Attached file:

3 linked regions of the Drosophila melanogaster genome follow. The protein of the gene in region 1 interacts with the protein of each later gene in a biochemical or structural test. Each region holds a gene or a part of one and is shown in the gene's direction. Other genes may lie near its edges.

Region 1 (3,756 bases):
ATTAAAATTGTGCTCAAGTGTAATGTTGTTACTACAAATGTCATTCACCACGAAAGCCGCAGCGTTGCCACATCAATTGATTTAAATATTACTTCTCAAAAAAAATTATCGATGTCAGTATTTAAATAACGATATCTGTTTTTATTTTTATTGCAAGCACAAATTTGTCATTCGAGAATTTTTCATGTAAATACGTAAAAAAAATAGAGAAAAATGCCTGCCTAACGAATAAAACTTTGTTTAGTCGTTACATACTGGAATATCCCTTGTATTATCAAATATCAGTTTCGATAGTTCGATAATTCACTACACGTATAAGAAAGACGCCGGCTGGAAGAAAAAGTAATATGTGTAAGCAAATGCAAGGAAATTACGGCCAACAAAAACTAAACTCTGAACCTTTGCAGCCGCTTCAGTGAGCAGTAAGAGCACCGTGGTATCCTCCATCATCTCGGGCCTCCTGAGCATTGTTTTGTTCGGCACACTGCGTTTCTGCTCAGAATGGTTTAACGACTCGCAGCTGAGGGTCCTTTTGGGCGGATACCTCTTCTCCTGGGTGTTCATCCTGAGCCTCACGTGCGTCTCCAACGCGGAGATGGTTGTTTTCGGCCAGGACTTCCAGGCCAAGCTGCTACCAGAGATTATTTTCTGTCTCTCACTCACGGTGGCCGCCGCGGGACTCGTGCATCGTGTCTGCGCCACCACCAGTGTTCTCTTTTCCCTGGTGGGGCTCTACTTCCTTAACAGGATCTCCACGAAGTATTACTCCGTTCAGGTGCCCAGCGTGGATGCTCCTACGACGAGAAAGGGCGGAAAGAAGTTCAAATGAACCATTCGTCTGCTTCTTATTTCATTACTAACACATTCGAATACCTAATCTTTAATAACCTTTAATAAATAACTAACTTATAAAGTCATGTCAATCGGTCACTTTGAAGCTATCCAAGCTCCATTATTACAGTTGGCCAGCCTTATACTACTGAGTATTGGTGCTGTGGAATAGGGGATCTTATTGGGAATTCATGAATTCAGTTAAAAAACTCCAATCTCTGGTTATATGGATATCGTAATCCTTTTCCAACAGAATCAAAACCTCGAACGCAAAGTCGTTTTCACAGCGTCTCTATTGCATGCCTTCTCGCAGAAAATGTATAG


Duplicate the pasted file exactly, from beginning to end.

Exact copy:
3 linked regions of the Drosophila melanogaster genome follow. The protein of the gene in region 1 interacts with the protein of each later gene in a biochemical or structural test. Each region holds a gene or a part of one and is shown in the gene's direction. Other genes may lie near its edges.

Region 1 (3,756 bases):
ATTAAAATTGTGCTCAAGTGTAATGTTGTTACTACAAATGTCATTCACCACGAAAGCCGCAGCGTTGCCACATCAATTGATTTAAATATTACTTCTCAAAAAAAATTATCGATGTCAGTATTTAAATAACGATATCTGTTTTTATTTTTATTGCAAGCACAAATTTGTCATTCGAGAATTTTTCATGTAAATACGTAAAAAAAATAGAGAAAAATGCCTGCCTAACGAATAAAACTTTGTTTAGTCGTTACATACTGGAATATCCCTTGTATTATCAAATATCAGTTTCGATAGTTCGATAATTCACTACACGTATAAGAAAGACGCCGGCTGGAAGAAAAAGTAATATGTGTAAGCAAATGCAAGGAAATTACGGCCAACAAAAACTAAACTCTGAACCTTTGCAGCCGCTTCAGTGAGCAGTAAGAGCACCGTGGTATCCTCCATCATCTCGGGCCTCCTGAGCATTGTTTTGTTCGGCACACTGCGTTTCTGCTCAGAATGGTTTAACGACTCGCAGCTGAGGGTCCTTTTGGGCGGATACCTCTTCTCCTGGGTGTTCATCCTGAGCCTCACGTGCGTCTCCAACGCGGAGATGGTTGTTTTCGGCCAGGACTTCCAGGCCAAGCTGCTACCAGAGATTATTTTCTGTCTCTCACTCACGGTGGCCGCCGCGGGACTCGTGCATCGTGTCTGCGCCACCACCAGTGTTCTCTTTTCCCTGGTGGGGCTCTACTTCCTTAACAGGATCTCCACGAAGTATTACTCCGTTCAGGTGCCCAGCGTGGATGCTCCTACGACGAGAAAGGGCGGAAAGAAGTTCAAATGAACCATTCGTCTGCTTCTTATTTCATTACTAACACATTCGAATACCTAATCTTTAATAACCTTTAATAAATAACTAACTTATAAAGTCATGTCAATCGGTCACTTTGAAGCTATCCAAGCTCCATTATTACAGTTGGCCAGCCTTATACTACTGAGTATTGGTGCTGTGGAATAGGGGATCTTATTGGGAATTCATGAATTCAGTTAAAAAACTCCAATCTCTGGTTATATGGATATCGTAATCCTTTTCCAACAGAATCAAAACCTCGAACGCAAAGTCGTTTTCACAGCGTCTCTATTGCATGCCTTCTCGCAGAAAATGTATAG